Tue, May 01, 2018 - Page 13 News List

The road from Wigan Pier

Taiwanese soccer fans were aghast when Tim Chow was left out of the national team for a recent game against Singapore. Speaking exclusively to the ‘Taipei Times,’ Chow gives his side of the story and talks about how a lad from the north of England came to love Taiwan

By Tony Phillips  /  Contributing reporter in London

Tim Chow in November last year shows off his Taiwanese passport, which enables him to play for the national soccer team.

Photo: CNA

As trips to play in an international soccer match go, Tim Chow’s (周定洋) must rank as one of the more unusual. All the more so because, having traveled from the chilly Highlands of Scotland to the humid hills of Taipei to make his eagerly anticipated home debut for the national team, he was told he wasn’t playing.

Chow’s journey into the Taiwan side has been long and tricky. The 24-year-old, who plays for Ross County in the Scottish Premiership and is eligible for selection for Taiwan through his grandfather, is one of only two first-team regulars from the upper echelons of a European soccer league to have played for the national side.

The other one is Brussels-born Xavier Chen (陳昌源), who made his international debut in 2011 while at Belgian side KV Mechelen. A third player, Will Donkin of English Premier League side Crystal Palace, has also played for Taiwan recently but has so far only played for his club's Under-18 team.

The introduction of the likes of Chow, Donkin and Chen, as well as the appointment of English head coach Gary White, have helped propel the national team to its best run of form in years. Midfielder Chow is the sort of player around which further success could be built.


His grandfather Chou Yong-kang (周永康) was born in Shanghai, China, and lived in Ningbo before moving to Taiwan. A merchant seaman, he ended up in the English port city of Liverpool where he met and married Chow’s grandmother, Betty.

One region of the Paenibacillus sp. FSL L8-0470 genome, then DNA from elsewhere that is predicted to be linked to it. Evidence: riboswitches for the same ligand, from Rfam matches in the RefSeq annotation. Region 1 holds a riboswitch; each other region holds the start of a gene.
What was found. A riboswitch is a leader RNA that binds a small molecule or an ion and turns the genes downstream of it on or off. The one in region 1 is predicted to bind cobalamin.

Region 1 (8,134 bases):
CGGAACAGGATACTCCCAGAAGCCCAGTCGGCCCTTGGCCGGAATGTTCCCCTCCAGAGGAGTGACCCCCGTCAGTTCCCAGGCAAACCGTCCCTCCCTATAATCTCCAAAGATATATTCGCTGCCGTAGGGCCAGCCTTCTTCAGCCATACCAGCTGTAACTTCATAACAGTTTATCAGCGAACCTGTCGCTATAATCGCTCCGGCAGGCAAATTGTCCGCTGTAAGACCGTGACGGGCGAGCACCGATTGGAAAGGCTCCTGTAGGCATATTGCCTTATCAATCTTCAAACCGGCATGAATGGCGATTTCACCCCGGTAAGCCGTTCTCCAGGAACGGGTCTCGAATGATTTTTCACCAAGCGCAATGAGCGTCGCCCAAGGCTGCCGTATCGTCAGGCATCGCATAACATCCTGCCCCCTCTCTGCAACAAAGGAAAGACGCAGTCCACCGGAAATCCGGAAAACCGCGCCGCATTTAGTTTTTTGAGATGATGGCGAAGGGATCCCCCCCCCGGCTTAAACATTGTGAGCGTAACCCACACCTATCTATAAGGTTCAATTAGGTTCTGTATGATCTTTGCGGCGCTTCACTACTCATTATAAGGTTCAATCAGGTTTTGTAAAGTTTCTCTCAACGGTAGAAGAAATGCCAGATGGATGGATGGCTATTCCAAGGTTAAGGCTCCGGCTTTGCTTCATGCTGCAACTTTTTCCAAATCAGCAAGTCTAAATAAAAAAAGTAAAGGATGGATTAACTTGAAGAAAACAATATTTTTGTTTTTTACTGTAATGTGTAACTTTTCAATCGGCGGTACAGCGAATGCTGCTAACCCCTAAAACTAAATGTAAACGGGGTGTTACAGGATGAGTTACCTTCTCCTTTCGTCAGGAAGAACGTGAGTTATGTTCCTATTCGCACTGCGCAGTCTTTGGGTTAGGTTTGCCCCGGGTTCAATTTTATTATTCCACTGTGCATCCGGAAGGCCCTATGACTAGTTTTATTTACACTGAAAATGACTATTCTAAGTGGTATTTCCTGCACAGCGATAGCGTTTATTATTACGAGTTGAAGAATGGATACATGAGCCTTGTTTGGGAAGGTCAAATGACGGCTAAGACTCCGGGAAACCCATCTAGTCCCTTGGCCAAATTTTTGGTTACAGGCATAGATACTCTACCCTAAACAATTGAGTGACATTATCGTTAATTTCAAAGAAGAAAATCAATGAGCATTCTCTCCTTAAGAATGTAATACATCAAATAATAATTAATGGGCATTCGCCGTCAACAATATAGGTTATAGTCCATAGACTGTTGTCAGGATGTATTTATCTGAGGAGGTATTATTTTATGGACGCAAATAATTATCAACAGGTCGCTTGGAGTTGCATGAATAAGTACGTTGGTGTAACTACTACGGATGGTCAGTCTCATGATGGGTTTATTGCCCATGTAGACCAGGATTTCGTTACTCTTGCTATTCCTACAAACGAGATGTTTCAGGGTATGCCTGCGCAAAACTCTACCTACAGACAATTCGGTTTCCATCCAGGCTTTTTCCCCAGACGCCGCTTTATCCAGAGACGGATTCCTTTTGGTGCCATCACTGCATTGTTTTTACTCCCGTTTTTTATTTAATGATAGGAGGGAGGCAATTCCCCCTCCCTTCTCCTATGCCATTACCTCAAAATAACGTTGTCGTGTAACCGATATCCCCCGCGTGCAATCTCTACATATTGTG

Although his grandfather passed away years ago, Chow remembers him well.

“My fondest memories are going to his house and finding him in the kitchen. He was a fantastic chef,” Chow says.

Joining his local club Wigan Athletic at the age of 10, Chow made his first-team debut in April 2015, subsequently signing for Ross County in 2016.

He was only 17 when the prospect that he might one day play international soccer became apparent after Taiwanese soccer agent Ginola (吉諾拉) contacted him and suggested he consider the possibility of following in the footsteps of Chen and play for Taiwan.

The two kept in touch, but it wasn’t until last year that Chow, along with his father, was able to visit Taiwan for the first time.

“Straight away the two of us were blown away ... It was like love at first sight.”

Making the decision to play for Taiwan was much easier for Chow than the process of obtaining the ROC passport that would turn his dream into a reality. Hunting down documentation pertaining to his grandfather and submitting the relevant paperwork proved an onerous task.

However, after help from, among others, then-minister of foreign affairs David Lee (李大維) and Minister of the Interior Yeh Jiunn-rong (葉俊榮), he received a call in October last year telling him to get to the Taipei Representative Office in London as soon as possible to pick up his passport.

His eligibility to play in an AFC Asian Cup qualifier in Turkmenistan the following month was confirmed just in time and Chow duly made his international debut in Balkanabat. He describes it as the proudest moment of his career, no idle claim for someone who has played for the club he supported as a boy and has appeared in front of 50,000 fans in Scottish Premiership fixtures at Celtic and Rangers, two of the giants of the British game.

“As a child all I dreamt of was becoming a professional footballer. I sacrificed everything to put myself in this position and now I was walking out of the tunnel representing my country for the first time,” he says. “To say I feel grateful is an understatement.”

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